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Spas speed healing process

Article-Spas speed healing process

Colorado Springs, Colo.— Spas aren't just for pampering patients. Increasingly, medical spas are considered a crucial component for maximizing results of cosmetic procedures.

Dr. Saltz
Renato Saltz, M.D., a plastic surgeon in private practice in Salt Lake City and associate clinical professor, University of Utah, opened Spa Vitoria about two years ago. It's quite likely the only medical spa directly supervised by a board-certified plastic surgeon in his community.

Dr. Saltz says, "I always wanted a place where my patients could be taken care of in the early postoperative period. For example, if you do liposuction, they are swollen and bruised. We have some superb lymphatic drainage massage therapists here in our clinic. So, the second day after surgery, they start opening the lymphatic channels and helping the lymphatics to drain all the swelling. Having a medical spa component to the practice has helped the patients a lot in the immediate postoperative period."

It also gives Dr. Saltz excellent follow-up opportunities.

"If a patient has a facelift today," he explains, "she'll come back in 48 hours to get her face massaged. She'll also have some makeup done so the bruising will be hidden. Patients love that. Psychologically, it helps them a lot. Physiologically, it helps, too, because there's less swelling, bruising, edema and pain. It all goes together. So some of us are incorporating these medical, nonsurgical treatments for our surgical patients with very good results."

He offers the following guidelines for setting up in medical spa:

1. Keep staff in the clinical loop

"It's important they understand that this is really related to your practice," Dr. Saltz explains. " They're here to help my patients before and after surgery. Before surgery, we start treating their skin and preparing them for surgery. If they're going to have a major liposuction, they'll go through a nutritional consultation, and they'll start exercising. Then, after surgery, you can improve their swelling and bruising, and you go back to the skin care and nutrition issues so you not only enhance the results but help maintain them."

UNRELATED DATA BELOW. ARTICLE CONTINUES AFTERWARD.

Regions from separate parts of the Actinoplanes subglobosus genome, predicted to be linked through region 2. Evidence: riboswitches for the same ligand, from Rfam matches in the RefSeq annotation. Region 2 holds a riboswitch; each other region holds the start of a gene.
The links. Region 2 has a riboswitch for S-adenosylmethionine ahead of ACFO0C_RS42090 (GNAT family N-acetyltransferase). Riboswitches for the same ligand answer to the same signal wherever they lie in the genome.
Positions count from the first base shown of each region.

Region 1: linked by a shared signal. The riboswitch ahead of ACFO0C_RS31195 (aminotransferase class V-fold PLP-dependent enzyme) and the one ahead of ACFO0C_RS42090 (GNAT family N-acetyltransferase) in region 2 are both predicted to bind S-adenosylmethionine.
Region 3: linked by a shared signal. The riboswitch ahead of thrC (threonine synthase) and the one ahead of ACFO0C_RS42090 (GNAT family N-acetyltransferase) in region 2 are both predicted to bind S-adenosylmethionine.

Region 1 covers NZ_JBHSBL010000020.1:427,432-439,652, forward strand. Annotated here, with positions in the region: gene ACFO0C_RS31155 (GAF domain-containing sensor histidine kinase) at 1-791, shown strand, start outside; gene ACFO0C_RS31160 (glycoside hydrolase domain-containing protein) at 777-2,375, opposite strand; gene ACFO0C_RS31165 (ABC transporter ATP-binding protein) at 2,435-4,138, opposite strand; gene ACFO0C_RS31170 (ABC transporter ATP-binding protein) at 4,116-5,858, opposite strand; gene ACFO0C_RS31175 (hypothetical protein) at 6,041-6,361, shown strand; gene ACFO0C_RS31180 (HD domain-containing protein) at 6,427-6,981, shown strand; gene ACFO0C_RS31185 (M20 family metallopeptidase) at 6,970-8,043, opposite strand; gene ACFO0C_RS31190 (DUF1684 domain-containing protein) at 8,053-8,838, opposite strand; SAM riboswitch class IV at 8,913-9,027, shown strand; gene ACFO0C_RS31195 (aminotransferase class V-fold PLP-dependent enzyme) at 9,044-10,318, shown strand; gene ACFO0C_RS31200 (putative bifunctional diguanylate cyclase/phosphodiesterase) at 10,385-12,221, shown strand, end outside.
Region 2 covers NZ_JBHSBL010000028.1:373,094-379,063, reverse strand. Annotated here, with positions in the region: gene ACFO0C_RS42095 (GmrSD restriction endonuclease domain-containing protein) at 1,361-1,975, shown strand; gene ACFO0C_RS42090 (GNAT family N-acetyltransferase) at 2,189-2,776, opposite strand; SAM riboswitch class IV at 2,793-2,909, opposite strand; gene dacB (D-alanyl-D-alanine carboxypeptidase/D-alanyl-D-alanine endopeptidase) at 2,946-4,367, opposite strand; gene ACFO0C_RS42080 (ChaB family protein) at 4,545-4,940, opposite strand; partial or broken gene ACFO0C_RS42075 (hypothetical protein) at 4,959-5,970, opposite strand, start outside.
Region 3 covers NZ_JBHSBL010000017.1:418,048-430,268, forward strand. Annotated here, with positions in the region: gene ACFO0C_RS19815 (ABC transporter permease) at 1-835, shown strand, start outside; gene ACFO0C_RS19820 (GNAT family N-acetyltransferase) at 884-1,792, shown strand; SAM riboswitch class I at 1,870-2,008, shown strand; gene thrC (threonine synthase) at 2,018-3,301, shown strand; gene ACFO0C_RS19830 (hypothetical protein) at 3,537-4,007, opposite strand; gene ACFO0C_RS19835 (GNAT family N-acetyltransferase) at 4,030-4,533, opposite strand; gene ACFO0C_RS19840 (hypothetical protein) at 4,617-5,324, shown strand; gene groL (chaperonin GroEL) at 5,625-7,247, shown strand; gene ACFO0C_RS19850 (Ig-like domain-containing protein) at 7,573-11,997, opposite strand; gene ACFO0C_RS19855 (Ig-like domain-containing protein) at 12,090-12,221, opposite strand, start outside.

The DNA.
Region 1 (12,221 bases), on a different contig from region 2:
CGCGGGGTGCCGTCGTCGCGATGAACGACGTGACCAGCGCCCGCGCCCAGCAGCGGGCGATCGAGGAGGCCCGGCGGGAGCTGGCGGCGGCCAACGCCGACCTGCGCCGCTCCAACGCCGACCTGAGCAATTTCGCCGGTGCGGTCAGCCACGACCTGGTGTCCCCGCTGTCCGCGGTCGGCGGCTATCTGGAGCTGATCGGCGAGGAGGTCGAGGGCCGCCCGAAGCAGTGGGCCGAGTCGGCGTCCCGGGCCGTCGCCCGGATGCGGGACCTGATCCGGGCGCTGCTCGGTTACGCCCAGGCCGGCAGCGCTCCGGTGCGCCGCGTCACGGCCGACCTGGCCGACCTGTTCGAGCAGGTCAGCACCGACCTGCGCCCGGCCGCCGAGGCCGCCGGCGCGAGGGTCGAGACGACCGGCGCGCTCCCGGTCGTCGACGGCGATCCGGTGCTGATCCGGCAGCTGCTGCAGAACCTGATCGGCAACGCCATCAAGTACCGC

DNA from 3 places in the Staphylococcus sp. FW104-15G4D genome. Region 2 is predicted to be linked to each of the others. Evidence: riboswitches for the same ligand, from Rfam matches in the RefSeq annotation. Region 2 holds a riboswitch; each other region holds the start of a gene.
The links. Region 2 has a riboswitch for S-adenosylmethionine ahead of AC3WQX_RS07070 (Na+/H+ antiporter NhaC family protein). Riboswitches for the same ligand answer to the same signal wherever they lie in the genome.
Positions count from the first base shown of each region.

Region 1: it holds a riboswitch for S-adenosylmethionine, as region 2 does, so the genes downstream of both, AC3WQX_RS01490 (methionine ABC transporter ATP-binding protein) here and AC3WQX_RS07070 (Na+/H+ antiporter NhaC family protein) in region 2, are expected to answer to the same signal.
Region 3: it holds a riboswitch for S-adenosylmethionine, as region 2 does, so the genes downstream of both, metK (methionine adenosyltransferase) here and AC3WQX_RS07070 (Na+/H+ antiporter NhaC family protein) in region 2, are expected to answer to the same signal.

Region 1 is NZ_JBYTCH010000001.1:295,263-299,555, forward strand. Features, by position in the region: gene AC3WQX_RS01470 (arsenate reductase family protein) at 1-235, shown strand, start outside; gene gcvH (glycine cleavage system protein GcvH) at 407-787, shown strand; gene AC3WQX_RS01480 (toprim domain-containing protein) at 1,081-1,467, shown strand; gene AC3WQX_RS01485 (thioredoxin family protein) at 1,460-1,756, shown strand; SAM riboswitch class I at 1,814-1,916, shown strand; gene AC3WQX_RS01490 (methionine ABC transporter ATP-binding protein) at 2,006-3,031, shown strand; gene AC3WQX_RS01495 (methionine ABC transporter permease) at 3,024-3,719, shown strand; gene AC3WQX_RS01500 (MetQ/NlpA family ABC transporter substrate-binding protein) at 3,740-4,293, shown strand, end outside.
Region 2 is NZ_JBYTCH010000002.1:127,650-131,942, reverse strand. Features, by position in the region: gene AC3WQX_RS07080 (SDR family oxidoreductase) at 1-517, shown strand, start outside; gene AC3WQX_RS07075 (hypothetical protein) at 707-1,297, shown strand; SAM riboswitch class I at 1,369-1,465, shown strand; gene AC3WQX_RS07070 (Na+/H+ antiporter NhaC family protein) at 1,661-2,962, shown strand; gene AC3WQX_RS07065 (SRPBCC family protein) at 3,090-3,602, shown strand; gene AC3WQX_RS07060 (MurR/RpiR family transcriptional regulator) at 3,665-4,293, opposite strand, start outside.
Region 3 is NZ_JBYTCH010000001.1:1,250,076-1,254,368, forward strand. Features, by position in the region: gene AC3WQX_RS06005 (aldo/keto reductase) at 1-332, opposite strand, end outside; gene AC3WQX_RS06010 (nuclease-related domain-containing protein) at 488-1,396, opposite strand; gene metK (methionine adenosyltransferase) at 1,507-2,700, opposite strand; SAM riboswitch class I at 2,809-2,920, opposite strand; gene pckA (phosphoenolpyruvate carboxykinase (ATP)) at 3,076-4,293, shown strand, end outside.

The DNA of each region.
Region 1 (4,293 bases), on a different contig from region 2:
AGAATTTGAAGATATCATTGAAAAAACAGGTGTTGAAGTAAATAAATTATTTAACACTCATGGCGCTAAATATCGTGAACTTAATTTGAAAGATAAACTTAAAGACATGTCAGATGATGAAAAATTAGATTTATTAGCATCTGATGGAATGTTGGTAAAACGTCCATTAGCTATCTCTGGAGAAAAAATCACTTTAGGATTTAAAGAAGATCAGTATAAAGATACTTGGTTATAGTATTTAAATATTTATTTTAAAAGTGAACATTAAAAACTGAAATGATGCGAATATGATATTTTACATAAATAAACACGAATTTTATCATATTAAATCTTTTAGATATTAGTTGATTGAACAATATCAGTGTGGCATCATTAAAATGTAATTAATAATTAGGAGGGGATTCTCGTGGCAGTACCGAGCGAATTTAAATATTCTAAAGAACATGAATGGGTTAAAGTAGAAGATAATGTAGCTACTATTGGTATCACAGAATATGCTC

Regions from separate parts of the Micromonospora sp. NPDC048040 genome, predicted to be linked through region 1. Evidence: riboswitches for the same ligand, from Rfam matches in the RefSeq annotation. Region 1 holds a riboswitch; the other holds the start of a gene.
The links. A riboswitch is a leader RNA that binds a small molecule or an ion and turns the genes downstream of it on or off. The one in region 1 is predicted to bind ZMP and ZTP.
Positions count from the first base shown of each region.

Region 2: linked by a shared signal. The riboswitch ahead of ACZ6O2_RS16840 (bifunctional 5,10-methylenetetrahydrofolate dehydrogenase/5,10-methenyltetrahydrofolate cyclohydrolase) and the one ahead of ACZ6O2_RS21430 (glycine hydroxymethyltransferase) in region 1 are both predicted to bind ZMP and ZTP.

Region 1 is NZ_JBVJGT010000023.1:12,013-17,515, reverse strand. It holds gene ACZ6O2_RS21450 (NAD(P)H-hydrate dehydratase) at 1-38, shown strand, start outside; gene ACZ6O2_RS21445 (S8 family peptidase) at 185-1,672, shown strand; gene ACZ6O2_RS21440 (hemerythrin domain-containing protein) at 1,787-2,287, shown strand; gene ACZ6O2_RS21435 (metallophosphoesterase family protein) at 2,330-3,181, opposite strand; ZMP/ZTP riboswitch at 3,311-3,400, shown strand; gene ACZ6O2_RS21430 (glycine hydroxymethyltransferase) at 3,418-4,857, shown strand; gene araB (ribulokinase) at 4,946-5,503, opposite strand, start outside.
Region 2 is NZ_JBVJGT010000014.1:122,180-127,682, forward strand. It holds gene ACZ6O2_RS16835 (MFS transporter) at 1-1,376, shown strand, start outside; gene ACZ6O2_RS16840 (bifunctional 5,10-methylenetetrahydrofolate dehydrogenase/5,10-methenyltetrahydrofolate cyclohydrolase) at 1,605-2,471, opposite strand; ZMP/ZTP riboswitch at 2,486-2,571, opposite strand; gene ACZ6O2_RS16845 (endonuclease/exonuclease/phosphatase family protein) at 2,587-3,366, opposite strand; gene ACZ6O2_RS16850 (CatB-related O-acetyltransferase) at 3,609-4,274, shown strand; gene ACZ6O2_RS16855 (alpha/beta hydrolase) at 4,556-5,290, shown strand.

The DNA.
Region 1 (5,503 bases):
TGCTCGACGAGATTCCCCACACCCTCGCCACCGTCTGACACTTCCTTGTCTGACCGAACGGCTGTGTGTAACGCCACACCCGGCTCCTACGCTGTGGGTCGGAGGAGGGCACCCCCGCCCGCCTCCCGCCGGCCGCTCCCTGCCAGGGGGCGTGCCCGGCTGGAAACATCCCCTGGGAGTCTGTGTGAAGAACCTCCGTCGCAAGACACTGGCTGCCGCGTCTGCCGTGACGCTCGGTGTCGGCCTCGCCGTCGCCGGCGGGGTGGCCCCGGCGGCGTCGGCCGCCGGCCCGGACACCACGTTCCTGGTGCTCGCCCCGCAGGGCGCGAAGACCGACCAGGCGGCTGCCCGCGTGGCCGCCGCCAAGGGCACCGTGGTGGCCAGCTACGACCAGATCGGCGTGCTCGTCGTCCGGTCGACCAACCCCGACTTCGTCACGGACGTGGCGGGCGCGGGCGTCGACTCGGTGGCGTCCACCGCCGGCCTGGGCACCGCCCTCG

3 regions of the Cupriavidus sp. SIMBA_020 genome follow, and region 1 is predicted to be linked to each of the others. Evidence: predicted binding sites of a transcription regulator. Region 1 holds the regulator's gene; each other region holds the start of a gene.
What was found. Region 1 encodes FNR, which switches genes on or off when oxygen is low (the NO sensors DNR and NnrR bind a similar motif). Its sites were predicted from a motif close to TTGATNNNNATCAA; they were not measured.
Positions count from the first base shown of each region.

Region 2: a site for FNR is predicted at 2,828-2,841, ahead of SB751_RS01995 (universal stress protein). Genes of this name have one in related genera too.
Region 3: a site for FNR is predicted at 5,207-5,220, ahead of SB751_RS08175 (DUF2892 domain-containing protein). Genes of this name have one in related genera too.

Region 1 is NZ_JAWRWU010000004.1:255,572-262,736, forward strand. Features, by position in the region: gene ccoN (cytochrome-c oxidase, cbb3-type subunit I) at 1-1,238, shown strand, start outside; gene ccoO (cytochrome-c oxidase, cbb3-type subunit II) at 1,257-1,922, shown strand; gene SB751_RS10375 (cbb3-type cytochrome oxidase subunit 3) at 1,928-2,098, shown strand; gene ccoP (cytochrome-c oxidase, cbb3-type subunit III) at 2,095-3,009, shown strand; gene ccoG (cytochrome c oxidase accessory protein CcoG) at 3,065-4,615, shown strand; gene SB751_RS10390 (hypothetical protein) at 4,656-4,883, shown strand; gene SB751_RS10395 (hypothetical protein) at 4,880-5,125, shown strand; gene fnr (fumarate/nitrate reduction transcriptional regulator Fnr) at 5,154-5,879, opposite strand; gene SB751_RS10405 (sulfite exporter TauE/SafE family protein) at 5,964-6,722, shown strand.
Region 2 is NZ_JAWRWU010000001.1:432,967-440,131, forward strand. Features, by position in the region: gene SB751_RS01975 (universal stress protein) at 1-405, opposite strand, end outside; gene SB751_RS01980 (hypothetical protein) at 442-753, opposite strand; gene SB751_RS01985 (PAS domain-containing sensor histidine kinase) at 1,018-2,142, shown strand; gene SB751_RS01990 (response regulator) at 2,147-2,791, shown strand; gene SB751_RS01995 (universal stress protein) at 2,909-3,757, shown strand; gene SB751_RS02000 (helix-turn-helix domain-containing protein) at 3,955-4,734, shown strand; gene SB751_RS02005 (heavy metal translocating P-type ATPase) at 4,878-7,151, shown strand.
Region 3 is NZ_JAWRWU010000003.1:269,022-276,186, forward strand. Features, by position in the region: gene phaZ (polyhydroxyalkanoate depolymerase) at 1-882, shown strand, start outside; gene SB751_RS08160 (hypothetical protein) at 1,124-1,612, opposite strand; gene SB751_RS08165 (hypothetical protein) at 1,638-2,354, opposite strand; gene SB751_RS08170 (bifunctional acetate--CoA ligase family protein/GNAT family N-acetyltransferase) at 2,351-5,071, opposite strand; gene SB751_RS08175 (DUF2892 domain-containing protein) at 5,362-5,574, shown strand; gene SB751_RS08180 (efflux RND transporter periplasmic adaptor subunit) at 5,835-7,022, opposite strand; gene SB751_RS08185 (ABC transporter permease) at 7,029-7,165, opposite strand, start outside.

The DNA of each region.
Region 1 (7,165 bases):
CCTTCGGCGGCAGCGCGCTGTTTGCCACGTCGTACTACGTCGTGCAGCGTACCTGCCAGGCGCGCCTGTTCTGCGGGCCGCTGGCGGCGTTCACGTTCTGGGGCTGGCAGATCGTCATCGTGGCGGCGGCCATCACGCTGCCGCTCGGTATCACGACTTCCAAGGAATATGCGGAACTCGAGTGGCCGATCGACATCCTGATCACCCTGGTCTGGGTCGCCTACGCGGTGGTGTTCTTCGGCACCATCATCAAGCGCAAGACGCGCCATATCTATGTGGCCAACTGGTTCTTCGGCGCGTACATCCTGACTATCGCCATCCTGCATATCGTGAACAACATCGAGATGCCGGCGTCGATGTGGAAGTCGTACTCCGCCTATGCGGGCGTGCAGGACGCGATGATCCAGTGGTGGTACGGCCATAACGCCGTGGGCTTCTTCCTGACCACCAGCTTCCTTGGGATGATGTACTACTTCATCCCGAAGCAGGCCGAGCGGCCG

2. Capitalize on synergies

In this regard, he says, "My clinic is on one side of the building and the medical spa is on the other." This way, a patient returning one week post-procedure for a checkup can then immediately be whisked into a treatment room for a lymphatic massage.

"It allows us to do this back-and-forth flow," Dr. Saltz says. "Also, the massage therapist has been in the OR and watched the operation. So they're very familiar with what happens."

In fact, all of the spa's therapists (certified massage therapists, certified lymphatic drainage therapists, makeup artists and master aestheticians) observe procedures in the operating room. Therefore, they are knowledgeable in all plastic surgical procedures, invasive and noninvasive, and can better treat, advise and watch for potential complications with patients.

3. Be hands-on

"Patients will come to your spa if they know there's a doctor around," Dr. Saltz notes. "It's a unique situation here in Utah, because there's probably no other medical spa with a plastic surgeon around. Your credibility is right on the line. And you need to be involved 100 percent. So if you want to start (a spa), I strongly recommend building all the attributes of the medical spa around your practice and your training in plastic surgery."

4. Educate your community

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